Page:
Nearly all respected research points to the considerable positive effects that high-quality early education can have on young learners. But early education is so much more than a potential boost to student academic gains down the line – it’s a form of child care, and a support system for young parents staking out their careers with little learners in tow. It’s also a bedlam of research disputes: Does early education matter before age 3; are the gains attributed to pre-K cognitive or behavioral in form; and should state-funded programs be provided to all families or just those with low incomes? With 30 states increasing their pre-K spending in the 2013-2014 fiscal year and a president and Senate deeming publicly financed early education a priority, the time is ripe to explore your state’s patchwork of early education programs. The following EWA Story Lab is meant to get you started with story ideas your editors and readers will find indispensible. It’s a blueprint for compelling narratives, eye-opening discoveries and evergreen data sets that can serve as a reference point for thousands of parents with young children.
This Story Lab is developed with input from Jackie Mader of The Hechinger Report and Lillian Mongeau of EdSource Today – two of the few education journalists who regularly cover early education. EWA Program Assistant Mikhail Zinshteyn wrote the Story Lab.
New to Early Ed? Let State Data Tell a Story.
How many students are served by preschool in your state or county? Of those, how many are eligible based on family income level and how many of those eligible through means-tested programs actually enroll in early education programs? Where are the rest of those kids while their parents are at work? Given the average cost of private preschool, are such students really in private care? Some states rely heavily on philanthropies to run early education centers. How transparent are those organizations and will kids suffer if those nonprofits ever pared their financial commitments? Even if your state doesn’t keep data sets on early education outlays, various federal and nonprofit agencies keep track of state enrollment and funding levels. Those include:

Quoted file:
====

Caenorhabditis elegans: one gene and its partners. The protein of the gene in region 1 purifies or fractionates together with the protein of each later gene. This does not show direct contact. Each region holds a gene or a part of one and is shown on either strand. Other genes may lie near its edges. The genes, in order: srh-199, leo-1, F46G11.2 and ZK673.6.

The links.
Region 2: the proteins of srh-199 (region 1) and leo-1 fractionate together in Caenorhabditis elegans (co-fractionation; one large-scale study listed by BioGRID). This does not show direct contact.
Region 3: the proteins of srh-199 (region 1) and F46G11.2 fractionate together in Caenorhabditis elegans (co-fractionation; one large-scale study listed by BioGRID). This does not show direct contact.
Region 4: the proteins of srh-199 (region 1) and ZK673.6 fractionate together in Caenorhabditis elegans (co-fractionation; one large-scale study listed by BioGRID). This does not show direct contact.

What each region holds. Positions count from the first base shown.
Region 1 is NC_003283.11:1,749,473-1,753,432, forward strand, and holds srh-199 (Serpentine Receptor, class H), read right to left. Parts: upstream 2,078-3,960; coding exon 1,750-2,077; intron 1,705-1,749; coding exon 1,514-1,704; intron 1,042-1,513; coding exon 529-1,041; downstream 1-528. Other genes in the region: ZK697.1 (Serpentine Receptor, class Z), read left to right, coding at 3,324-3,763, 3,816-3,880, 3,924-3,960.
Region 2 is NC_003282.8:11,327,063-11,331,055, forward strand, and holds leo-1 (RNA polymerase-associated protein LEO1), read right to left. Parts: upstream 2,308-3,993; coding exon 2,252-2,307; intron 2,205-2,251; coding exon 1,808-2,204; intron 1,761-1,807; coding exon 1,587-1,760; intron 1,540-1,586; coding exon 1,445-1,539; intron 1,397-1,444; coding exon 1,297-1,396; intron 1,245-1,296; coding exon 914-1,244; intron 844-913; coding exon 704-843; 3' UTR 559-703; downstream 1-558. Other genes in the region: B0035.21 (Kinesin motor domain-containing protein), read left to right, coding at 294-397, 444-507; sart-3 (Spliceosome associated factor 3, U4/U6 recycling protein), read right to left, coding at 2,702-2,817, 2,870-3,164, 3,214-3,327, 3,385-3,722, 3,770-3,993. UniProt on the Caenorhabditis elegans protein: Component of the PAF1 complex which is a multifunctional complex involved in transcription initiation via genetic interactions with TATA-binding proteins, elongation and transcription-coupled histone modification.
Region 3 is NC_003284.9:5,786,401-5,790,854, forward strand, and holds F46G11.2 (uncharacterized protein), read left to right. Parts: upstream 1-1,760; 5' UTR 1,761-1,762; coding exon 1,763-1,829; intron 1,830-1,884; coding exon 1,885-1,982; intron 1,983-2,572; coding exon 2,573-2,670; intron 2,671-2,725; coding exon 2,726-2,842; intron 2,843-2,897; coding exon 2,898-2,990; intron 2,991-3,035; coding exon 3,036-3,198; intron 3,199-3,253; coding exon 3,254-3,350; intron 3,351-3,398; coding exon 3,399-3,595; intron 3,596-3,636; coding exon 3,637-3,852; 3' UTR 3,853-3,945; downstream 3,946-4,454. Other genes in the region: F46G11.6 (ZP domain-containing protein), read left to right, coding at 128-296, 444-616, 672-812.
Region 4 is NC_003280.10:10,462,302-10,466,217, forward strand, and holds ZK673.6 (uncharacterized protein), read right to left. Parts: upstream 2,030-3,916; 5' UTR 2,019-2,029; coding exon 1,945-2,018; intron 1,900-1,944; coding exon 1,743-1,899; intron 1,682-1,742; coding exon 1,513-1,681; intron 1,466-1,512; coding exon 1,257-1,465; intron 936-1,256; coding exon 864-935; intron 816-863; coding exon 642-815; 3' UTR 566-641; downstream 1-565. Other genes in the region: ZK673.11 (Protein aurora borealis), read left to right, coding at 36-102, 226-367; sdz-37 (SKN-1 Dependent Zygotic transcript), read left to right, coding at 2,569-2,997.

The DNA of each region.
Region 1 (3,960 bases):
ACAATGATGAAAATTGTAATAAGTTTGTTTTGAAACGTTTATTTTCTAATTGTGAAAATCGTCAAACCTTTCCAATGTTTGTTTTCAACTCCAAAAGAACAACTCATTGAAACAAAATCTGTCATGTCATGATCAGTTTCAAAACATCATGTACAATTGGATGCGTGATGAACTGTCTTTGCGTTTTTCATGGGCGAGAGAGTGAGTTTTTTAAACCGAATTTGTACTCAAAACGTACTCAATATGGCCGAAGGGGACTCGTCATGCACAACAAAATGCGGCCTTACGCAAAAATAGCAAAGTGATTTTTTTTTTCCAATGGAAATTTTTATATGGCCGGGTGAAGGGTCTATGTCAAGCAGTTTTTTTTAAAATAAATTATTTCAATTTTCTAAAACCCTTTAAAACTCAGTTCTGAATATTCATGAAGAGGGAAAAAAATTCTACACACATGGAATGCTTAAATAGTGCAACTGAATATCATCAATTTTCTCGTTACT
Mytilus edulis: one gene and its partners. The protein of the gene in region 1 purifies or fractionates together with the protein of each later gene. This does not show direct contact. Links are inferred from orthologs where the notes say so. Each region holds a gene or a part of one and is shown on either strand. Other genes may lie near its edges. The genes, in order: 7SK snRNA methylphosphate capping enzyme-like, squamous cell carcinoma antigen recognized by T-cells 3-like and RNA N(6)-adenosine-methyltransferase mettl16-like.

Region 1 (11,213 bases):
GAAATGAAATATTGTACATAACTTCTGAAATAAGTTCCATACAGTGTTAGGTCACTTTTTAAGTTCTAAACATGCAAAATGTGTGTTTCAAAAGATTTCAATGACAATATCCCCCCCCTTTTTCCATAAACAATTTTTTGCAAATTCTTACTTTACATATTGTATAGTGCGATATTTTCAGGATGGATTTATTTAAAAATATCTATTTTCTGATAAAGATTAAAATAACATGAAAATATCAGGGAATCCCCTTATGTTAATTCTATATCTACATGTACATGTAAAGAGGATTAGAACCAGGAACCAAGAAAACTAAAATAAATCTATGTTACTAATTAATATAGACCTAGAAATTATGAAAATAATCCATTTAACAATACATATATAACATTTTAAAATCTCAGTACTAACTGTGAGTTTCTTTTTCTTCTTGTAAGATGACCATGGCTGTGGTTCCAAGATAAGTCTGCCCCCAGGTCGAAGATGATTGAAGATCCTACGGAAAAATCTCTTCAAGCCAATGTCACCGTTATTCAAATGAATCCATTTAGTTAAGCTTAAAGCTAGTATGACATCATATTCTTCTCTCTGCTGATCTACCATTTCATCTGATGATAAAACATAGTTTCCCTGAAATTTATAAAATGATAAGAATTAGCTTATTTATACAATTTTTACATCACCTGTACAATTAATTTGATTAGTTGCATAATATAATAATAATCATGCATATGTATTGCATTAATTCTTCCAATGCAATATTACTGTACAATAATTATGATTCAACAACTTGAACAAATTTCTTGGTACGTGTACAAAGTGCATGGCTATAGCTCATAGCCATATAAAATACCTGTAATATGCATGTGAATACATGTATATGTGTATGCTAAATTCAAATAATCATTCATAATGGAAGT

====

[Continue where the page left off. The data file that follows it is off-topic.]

You’ve Done Your Early-Ed Data Crunching. Why Not Look at Quality?
What are the state’s quality requirements and does your state actually have a quality assurance program to monitor early education providers? Evidence suggests low-quality programs don’t help students, and gross negligence has led to children’s injury and death. Is your state making sure it’s getting results for its investments? Nearly all the research on early education prefaces any benefit to pre-K by noting the quality of the provider matters most. At least one state – Mississippi – is tracking whether low-income parents are using state early education subsidies by submitting them to finger scans when they drop off their kids at child care facilities.
Who’s Teaching the Tots?
Recent reports show pre-K teachers earn about a third as much as K-12 teachers. They also require far less training. Many Head Start instructors are paid so little that they qualify for social services because their families live below the poverty line. In one state, a catfish skinner earns more than an early education instructor. Give your readers similar comparisons.
You’ve Gone Macro, Now Go Micro: How to Help Parents Choose Good Early-Ed Providers
What do parents (and reporters) need to look for when touring a preschool to know whether it is high quality? Ways to find out: Call a local community college or university that trains early education instructors and receive recommendations through the education institution. Get to know an early education professor or teacher of early-ed instructors and have him or her point out what’s good and bad at early education providers you select. Take photos! Also, speak to local early elementary school teachers and see if they can spot the children who’ve attended any early education program, or for that matter, a good one. One journalist interviewed for this guide recounted a kindergarten teacher who could spot the students who attended pre-K by whether they knew how to hold a pencil or stand in line.